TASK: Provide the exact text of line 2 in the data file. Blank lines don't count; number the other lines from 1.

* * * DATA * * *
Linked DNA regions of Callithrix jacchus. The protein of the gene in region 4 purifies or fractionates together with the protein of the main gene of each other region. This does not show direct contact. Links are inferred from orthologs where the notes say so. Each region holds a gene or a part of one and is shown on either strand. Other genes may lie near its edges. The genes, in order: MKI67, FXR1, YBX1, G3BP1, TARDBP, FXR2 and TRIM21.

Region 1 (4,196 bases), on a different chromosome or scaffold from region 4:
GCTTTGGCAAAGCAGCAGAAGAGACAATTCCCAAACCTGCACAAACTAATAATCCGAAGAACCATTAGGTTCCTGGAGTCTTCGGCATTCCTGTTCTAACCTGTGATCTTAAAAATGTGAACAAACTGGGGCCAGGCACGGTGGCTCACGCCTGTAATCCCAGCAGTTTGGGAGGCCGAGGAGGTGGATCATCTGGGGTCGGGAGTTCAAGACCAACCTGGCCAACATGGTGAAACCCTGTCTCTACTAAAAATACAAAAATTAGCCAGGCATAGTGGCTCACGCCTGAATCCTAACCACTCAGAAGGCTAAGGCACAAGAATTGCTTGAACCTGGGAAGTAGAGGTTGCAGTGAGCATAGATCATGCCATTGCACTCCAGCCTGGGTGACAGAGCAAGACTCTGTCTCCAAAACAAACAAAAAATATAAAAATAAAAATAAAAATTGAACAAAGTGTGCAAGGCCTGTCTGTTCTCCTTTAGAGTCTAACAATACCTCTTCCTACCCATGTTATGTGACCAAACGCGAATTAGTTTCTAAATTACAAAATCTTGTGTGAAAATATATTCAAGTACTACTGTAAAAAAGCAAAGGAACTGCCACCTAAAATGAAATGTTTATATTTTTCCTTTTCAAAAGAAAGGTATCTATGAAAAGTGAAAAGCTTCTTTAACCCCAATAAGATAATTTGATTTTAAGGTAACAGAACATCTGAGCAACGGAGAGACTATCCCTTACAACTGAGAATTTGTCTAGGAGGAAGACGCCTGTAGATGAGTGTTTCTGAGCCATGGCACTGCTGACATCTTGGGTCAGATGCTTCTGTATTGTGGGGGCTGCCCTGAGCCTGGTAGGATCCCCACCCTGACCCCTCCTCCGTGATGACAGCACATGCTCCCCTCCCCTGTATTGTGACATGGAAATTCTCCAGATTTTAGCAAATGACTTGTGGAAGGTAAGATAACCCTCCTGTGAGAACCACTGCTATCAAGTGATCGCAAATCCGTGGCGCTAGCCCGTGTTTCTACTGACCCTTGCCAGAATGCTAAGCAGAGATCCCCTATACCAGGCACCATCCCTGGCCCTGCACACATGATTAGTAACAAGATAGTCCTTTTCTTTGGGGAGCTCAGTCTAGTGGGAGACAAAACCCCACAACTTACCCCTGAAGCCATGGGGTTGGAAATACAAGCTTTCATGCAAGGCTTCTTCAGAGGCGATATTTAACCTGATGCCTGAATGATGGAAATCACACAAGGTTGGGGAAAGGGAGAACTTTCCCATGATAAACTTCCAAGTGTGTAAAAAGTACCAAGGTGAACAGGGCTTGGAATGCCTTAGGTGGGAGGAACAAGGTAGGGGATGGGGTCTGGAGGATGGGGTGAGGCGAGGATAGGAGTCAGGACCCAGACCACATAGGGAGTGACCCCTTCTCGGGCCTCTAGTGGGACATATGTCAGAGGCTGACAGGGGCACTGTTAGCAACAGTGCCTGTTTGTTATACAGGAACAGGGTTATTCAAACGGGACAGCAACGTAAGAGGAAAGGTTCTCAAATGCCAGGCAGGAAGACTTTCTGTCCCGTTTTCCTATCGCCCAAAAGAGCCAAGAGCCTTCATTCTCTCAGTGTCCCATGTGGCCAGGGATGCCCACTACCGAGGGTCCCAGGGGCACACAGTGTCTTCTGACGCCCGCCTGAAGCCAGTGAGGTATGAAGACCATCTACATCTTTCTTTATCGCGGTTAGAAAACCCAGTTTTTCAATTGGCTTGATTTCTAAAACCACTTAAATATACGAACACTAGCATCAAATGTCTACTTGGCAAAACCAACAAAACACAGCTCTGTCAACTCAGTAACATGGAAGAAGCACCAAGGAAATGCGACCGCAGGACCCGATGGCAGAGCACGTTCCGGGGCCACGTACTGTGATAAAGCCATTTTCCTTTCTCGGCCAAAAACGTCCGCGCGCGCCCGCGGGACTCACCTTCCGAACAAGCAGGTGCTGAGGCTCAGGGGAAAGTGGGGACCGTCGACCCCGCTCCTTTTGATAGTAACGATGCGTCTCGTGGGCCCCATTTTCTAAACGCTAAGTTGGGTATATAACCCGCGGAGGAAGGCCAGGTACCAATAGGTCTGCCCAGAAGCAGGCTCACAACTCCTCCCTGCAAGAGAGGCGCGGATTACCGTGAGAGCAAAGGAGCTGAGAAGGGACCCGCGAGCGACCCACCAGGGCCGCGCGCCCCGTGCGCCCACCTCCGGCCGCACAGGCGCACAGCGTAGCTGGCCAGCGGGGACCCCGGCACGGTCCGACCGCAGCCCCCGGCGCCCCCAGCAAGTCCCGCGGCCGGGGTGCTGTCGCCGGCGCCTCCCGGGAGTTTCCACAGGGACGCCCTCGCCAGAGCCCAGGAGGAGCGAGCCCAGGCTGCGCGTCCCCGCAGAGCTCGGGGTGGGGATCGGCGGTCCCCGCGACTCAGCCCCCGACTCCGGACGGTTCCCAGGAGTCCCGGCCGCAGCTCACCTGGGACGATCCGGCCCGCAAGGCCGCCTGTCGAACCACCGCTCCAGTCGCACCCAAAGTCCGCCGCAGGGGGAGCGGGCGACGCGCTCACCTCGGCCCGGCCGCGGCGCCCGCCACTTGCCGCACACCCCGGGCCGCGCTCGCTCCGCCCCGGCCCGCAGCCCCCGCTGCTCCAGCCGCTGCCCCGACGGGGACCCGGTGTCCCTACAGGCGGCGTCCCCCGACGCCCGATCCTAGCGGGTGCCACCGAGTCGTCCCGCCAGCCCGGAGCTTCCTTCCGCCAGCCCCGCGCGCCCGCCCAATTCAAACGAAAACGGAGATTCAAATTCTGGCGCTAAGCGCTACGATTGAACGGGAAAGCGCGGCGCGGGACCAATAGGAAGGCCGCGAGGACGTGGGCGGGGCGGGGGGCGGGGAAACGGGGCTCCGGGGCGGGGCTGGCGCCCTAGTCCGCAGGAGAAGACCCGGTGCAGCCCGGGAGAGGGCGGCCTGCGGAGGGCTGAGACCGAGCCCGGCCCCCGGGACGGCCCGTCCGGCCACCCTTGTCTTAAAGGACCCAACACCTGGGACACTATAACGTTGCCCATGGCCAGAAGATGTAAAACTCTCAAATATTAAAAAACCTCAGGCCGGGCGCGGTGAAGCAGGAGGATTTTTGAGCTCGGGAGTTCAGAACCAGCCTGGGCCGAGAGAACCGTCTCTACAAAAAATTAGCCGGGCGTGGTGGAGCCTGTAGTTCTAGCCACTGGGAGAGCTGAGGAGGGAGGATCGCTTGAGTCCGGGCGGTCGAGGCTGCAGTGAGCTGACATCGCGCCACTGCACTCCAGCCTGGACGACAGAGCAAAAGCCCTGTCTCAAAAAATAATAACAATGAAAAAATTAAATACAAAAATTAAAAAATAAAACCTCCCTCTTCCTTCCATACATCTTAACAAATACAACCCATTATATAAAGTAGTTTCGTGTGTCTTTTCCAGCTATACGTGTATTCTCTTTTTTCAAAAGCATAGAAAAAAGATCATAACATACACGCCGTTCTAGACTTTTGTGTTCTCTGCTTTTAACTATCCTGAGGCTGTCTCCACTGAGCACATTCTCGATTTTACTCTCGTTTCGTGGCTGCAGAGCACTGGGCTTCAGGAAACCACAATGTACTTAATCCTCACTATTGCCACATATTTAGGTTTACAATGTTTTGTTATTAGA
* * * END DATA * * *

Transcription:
Region 1 (4,196 bases), on a different chromosome or scaffold from region 4: